As a financial adviser it is common practice to work with clients and help them in setting financial goals. However, while goals are important, it can be easy to lose focus as to why the goal is important.
Too often I meet with new clients who want to save more, invest more or make more, without a reason. Don’t get me wrong, these are all great qualities to possess, but sometimes the motivations for doing something like this are not on line with the clients true goals.
To illustrate, I met a couple in their mid-30’s who were extremely focused on reducing their mortgage, so they could buy an investment property, and then another, and then another. They had two young children and they wanted to be “financially free”. When I asked what financial freedom means to them, they said the ability to do what they want, when they want and spend as much time with their family as they desired.
An admiral goal, but they did not consider the amount of time and money and effort that would be required to achieve this goal.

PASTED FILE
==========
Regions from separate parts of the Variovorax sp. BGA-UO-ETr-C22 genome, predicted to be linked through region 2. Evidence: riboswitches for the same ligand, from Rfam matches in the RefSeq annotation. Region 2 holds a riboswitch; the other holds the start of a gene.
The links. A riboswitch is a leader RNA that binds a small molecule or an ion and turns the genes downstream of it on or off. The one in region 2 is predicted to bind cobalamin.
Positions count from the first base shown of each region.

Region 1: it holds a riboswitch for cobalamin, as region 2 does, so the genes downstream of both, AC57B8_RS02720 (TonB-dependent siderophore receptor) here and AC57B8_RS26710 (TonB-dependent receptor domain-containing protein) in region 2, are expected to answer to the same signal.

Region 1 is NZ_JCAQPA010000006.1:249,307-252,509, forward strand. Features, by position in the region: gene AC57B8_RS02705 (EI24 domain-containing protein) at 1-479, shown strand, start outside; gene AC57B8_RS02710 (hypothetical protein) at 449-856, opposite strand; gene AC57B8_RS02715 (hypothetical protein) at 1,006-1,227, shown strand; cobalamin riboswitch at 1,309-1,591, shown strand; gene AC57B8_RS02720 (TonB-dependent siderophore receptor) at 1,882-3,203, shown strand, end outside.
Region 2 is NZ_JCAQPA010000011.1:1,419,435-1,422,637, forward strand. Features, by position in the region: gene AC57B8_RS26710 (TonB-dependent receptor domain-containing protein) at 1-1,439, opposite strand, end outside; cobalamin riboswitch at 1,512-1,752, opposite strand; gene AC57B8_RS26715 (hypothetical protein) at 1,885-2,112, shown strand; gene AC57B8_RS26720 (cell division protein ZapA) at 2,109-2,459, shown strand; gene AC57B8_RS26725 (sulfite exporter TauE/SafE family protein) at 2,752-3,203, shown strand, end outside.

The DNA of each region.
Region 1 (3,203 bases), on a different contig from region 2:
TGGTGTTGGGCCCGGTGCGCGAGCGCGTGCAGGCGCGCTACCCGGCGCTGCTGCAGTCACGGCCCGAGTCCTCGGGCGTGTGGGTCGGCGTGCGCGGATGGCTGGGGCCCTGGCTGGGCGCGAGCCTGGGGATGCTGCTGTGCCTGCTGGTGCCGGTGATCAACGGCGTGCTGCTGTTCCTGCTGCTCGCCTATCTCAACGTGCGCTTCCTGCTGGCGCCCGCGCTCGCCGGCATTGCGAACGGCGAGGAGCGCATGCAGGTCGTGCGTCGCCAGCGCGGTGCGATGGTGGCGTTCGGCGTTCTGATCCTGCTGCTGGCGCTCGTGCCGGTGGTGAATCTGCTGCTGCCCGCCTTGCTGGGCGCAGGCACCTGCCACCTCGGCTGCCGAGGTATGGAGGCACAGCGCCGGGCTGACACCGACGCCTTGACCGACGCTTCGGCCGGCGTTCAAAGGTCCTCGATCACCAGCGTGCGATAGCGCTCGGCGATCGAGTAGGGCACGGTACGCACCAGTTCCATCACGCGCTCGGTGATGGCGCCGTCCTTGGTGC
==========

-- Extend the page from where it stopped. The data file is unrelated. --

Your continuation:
When we looked at their financial options there were several things they could do; reduce their current expenses, take longer to achieve their goal, purchase fewer properties or seek higher paying jobs.
Because they had a mentality of “we must do this now” they opted to slash their budget – diverting cash away from family holidays, presents and entertainment.
As an adviser, the problem is usually getting people to reduce their expenditure on these expenses. But with this couple, they were so focussed on achieving their “financial freedom” they believed that cutting family holidays and entertainment was a great way to get their goal.
Now, here’s the thing, their end goal was to spend time with their family – not own a dozen investment properties. A dozen investment properties would surely create wealth – but they could already achieve their goal of spending time with their family, today.
So what is the point?
Set Financial Goals, but don’t sacrifice Everything
When considering a financial goal – ask yourself – Why are we doing this? Is it be rich? Is it to be free? Is it to be comfortable?
Once you understand this you can start to look at different financial strategies to help meet your goals.
In the instance of the couple I met, we agreed that sacrificing everything today for happiness in the future is not a great way to live one’s life and achieve one’s financial plan. We looked at the different options and settled on a longer term strategy, that saw them enjoying time with their family, but also accelerating their wealth accumulation strategy.
It is possible to have your cake and eat it to, but it can be a fine balancing act.